published on 21 March 2014
The stone head sculptures of the Olmec civilization of the Gulf Coast of Mexico (1200 BCE - 400 BCE) are amongst the most mysterious and debated artefacts from the ancient world. The most agreed upon theory is that, because of their unique physical features and the difficulty and cost involved in their creation, they represent Olmec rulers.
Seventeen heads have been discovered to date, 10 of which are from San Lorenzo and 4 from La Venta; two of the most important Olmec centres. The heads were each carved from a single basalt boulder which in some cases were transported 100 km or more to their final destination, presumably using huge balsa river rafts wherever possible and log rollers on land. The principal source of this heavy stone was Cerro Cintepec in the Tuxtla Mountains. The heads can be nearly 3 m high, 4.5 metres (9.8 feet, 14.7 feet) in circumference and average around 8 tons in weight. The heads were sculpted using hard hand-held stones and it is likely that they were originally painted using bright colours. The fact that these giant sculptures depict only the head may be explained by the widely held belief in Mesoamerican culture that it was the head alone which contained the emotions, experience, and soul of an individual.
Facial details were drilled into the stone (using reeds and wet sand) so that prominent features such as the eyes, mouth, and nostrils have real depth. Some also have deliberately drilled dimples on the cheeks, chin, and lips. The heads all display unique facial features - often in a very naturalistic and expressive manner - so that they may be considered portraits of actual rulers. The scholar M.E. Miller identifies Colossal Head 5, for example, as a second-millenium BCE ruler of San Lorenzo. Although the physionomy of the sculptures has given rise to unfounded speculation of contact with civilizations from Africa, in fact, the physical features common to the heads are still seen today in residents of the modern Mexican cities of Tabasco and Veracruz.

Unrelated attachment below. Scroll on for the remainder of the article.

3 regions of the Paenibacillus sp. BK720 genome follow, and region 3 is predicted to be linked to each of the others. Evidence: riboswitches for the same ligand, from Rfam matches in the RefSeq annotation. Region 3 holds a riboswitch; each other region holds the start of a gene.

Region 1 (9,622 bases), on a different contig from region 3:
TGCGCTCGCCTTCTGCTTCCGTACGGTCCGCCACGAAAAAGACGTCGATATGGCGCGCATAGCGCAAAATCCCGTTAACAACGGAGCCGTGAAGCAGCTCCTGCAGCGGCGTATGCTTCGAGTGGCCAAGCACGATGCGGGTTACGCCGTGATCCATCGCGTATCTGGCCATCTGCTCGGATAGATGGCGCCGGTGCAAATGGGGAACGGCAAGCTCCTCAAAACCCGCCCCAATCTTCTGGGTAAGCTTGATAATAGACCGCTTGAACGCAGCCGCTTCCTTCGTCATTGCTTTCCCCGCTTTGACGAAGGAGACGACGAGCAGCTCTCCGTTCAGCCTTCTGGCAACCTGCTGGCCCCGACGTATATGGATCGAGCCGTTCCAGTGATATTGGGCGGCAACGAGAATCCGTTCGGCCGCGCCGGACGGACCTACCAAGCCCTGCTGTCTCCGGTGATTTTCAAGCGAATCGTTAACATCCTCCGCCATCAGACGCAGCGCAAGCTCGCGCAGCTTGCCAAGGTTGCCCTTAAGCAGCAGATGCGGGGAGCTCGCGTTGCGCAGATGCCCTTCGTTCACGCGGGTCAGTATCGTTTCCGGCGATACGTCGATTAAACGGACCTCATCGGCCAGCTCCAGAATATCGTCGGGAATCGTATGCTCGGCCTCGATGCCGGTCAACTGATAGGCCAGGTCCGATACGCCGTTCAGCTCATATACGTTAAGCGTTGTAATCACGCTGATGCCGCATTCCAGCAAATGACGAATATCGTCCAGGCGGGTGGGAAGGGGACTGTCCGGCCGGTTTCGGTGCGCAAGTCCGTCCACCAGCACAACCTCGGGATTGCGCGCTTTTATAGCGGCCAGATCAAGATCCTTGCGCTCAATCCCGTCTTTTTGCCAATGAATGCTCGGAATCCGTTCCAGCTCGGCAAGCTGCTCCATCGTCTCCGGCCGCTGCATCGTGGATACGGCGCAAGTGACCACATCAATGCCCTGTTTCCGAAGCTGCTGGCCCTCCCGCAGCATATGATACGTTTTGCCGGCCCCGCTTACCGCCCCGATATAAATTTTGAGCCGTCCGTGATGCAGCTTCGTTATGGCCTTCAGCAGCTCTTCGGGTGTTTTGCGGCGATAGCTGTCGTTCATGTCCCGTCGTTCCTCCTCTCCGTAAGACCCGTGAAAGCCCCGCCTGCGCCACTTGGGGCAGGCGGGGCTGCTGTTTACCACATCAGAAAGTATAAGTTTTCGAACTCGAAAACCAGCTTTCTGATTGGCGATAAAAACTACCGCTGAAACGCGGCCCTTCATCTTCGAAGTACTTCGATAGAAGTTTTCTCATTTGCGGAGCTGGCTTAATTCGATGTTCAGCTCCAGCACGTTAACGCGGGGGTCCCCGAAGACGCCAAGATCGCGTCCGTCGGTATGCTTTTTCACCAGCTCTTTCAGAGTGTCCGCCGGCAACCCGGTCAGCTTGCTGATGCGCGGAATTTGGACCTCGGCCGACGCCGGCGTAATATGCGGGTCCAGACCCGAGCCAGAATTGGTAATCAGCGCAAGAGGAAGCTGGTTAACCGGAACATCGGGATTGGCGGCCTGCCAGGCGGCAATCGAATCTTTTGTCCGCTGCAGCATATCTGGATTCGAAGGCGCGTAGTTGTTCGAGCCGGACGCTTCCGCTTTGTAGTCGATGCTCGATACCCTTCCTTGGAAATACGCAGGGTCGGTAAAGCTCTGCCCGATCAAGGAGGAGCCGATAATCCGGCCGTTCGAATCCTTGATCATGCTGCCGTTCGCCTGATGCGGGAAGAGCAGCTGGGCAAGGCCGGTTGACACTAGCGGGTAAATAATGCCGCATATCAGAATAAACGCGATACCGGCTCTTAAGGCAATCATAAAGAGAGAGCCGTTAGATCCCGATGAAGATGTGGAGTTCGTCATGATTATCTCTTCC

The subject often wears a protective helmet which was worn by the Olmec in battle and during the Mesoamerican ballgame. These can vary in design and pattern and sometimes the subject also has jaguar paws hanging over the forehead, perhaps representing a jaguar pelt worn as a symbol of political and religious power, a common association in many Mesoamerican cultures. Colossal Head 1 from La Venta, instead, has huge talons carved on the front of the helmet.
Some heads are also recarvings of other objects. For example, San Lorenzo Colossal Head 7 was originally a throne and has a deep indentation on one side and Altar 5 from La Venta seems to have been abandoned in the middle of such a conversion. Miller suggests that perhaps a specific ruler's throne was converted into a colossal portrait in an act of remembrance following that ruler's death.
Many of the stones are difficult to place in their original context as they were not necessarily found in the positions the Olmecs had originally put them. Indeed, Almere Read (41) suggests that even the Olmecs themselves regularly moved the heads around for different ritual purposes. Another theory is that the heads were used as powerful markers of rulership and distributed to declare political dominance in various territories. Interestingly, the four heads from La Venta were perhaps originally positioned with such a purpose in mind so that they stood as guardians to the sacred precinct of the city. Three were positioned at the northern end of the complex and the other one stood at the southern end; but all faced outwards as if protecting the precinct. These heads are very similar to the San Lorenzo heads but display a regional variance in that they are wider and more squat in appearance.
That the other heads might have been discovered out of their original setting is suggested by the fact that very often they show signs of deliberate vandalism and most were buried sometime before 900 BCE in what appears to have been a purposeful ritual distancing with the past. However, it has also been suggested that some of the heads were buried shortly after their production in a process of ancestor worship or that they were defaced and buried by subsequent rulers to legitimize their claim to power and exclude competing lineages. It could also be that they were even damaged in order to neutralize the dead ruler's power. Whatever the reason, the heads were buried and forgotten for nearly three thousand years until the first head was re-discovered, in 1871 CE, with the last being excavated as recently as 1994 CE.